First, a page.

At 8/17/2005 3:07 PM, Blogger NYgirl said...

Mustang #2 has me LOL

Cool post AOW.

At 8/17/2005 9:36 PM, Blogger David Schantz said...

In 1912 8 people were murdered with an ax in the little town of Villisca, Iowa. Six of them were related to my Mothers Foster Parents. The murdered man was her Foster Fathers Brother. The house where this took place is now a museum. When my Grand Daughter and I visited it she says something touched her. You can read more about the still unsolved murders at, click on The Mystery. I have updated Gas Prices In Your Area and it doesn't look good. I hope you will stop by to check it out.

God Bless America, God Save The Republic

At 8/17/2005 10:00 PM, Blogger Always On Watch said...


1. You'll be the first to know.

2. Tsk, tsk.

3. Wasn't John Belushi in "Ghost Busters"? He's dead now. Drug overdose.

4. On my mother's side, I come from a long line of moonshine drinkers, and some of them ran stills too. We women didn't take much to drink, and the next paragraph will explain why.

The menfolk (as they say in Tennessee) would get all liquored up and start shooting at each other. I've found lots of info about it online by researching newspaper archives. My uncle's attorney was famous: Ray Jenkins (aka "The Terror of Tellico Plains"), who had something to do with the Army-McCarthy hearings on Capitol Hill, if I have that last detail correct. Jenkins was a master defense attorney, and my uncle got off with a light sentence.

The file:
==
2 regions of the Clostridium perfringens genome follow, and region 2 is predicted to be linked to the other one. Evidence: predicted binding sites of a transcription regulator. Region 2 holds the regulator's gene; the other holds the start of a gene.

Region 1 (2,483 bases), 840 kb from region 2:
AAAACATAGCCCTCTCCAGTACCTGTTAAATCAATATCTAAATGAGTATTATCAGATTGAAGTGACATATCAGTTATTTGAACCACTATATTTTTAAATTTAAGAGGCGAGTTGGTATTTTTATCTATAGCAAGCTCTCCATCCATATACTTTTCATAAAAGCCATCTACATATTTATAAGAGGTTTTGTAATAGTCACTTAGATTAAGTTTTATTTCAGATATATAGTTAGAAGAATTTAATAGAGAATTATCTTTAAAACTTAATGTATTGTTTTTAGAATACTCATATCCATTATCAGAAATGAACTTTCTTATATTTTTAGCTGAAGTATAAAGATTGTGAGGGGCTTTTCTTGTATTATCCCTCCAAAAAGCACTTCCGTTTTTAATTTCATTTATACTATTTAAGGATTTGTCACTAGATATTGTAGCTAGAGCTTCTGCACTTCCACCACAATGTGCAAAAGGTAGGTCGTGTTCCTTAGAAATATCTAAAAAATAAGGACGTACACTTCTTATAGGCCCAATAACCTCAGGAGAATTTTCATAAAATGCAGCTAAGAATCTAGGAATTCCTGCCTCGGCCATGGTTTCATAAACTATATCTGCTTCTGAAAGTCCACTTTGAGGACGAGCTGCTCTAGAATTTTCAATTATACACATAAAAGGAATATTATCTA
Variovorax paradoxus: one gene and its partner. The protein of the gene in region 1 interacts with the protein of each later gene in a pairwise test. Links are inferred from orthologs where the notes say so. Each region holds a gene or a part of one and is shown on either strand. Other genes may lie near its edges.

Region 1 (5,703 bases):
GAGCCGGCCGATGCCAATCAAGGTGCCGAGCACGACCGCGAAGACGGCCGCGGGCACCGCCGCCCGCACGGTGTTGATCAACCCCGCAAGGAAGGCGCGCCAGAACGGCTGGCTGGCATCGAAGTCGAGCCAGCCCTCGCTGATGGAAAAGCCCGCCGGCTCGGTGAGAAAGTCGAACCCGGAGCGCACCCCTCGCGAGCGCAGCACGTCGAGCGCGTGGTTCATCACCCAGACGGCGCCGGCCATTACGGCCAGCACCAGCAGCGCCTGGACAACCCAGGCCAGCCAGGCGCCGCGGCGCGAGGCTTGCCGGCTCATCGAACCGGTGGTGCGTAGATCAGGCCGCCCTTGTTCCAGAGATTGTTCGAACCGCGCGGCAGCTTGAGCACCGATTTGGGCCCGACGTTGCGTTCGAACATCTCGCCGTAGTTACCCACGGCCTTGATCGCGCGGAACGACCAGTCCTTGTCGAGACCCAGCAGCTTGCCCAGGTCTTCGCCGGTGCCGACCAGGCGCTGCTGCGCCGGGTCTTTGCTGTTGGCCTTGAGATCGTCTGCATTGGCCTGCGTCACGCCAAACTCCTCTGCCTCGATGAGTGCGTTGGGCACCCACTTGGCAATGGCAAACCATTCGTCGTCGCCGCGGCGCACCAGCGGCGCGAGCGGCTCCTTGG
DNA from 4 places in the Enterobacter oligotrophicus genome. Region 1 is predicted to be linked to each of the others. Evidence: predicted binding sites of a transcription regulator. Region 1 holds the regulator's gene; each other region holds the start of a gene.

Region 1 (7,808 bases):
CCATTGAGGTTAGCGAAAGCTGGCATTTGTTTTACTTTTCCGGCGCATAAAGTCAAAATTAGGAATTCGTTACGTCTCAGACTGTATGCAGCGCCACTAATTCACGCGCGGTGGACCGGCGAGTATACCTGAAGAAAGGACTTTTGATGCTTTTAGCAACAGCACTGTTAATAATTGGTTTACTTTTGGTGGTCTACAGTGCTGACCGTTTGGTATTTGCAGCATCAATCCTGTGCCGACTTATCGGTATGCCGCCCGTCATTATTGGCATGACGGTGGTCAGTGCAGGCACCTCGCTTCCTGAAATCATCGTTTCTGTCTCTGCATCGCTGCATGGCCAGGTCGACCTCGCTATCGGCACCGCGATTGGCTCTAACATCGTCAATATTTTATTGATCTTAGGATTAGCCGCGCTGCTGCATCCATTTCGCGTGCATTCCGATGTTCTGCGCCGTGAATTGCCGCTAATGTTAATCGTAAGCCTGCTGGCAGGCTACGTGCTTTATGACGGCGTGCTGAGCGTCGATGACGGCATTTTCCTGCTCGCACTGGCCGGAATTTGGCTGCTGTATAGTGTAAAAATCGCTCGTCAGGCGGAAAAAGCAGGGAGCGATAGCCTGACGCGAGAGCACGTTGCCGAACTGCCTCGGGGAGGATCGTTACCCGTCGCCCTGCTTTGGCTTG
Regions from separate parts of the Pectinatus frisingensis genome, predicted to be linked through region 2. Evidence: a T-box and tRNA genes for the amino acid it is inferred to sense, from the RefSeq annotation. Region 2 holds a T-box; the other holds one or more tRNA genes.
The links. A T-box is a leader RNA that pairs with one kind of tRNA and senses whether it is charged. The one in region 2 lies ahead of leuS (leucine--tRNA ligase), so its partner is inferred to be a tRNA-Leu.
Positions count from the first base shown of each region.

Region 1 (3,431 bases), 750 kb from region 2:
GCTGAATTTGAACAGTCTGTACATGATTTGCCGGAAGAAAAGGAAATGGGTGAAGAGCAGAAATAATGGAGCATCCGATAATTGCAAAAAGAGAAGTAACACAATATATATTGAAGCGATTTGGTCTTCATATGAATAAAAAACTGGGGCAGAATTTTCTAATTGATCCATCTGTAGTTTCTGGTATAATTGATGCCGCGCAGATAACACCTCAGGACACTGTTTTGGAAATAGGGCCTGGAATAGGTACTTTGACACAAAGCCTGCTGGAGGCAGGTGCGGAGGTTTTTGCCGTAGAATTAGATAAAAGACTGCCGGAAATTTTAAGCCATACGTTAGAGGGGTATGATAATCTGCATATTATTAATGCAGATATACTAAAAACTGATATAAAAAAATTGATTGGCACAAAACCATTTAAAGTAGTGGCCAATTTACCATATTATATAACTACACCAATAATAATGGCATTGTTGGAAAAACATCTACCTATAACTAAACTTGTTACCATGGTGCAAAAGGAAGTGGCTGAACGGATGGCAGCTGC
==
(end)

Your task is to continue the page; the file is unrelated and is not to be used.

Ah, the joys of skeltons in the family closet!

At 8/17/2005 10:19 PM, Anonymous Anonymous said...

You can pick your friends, but you can't pick your family. We all live with the deeds of our ancestors and I find that in some cases, as a result of some of those past misdeeds, there is an impetus for some of us to "rise above" the earlier standards of behavior.

Even today, however, in some locations within Appalacia, the behaviors we've been discussing continue to be quite normal. Believe it or not, I've seen school houses in Ohio and West Virginia that are lucky to have electricity, never mind computer technology. My ex-inlaws had an outhouse until the mid-1980s, and they bathed in a tin tub that was brought in from the side porch once a week.

Hell, maybe John Edwards was right after all. Maybe there are two Americas.

At 8/17/2005 10:27 PM, Blogger Always On Watch said...

A fascinating link! I wasn't at all familiar with the Villisca murders.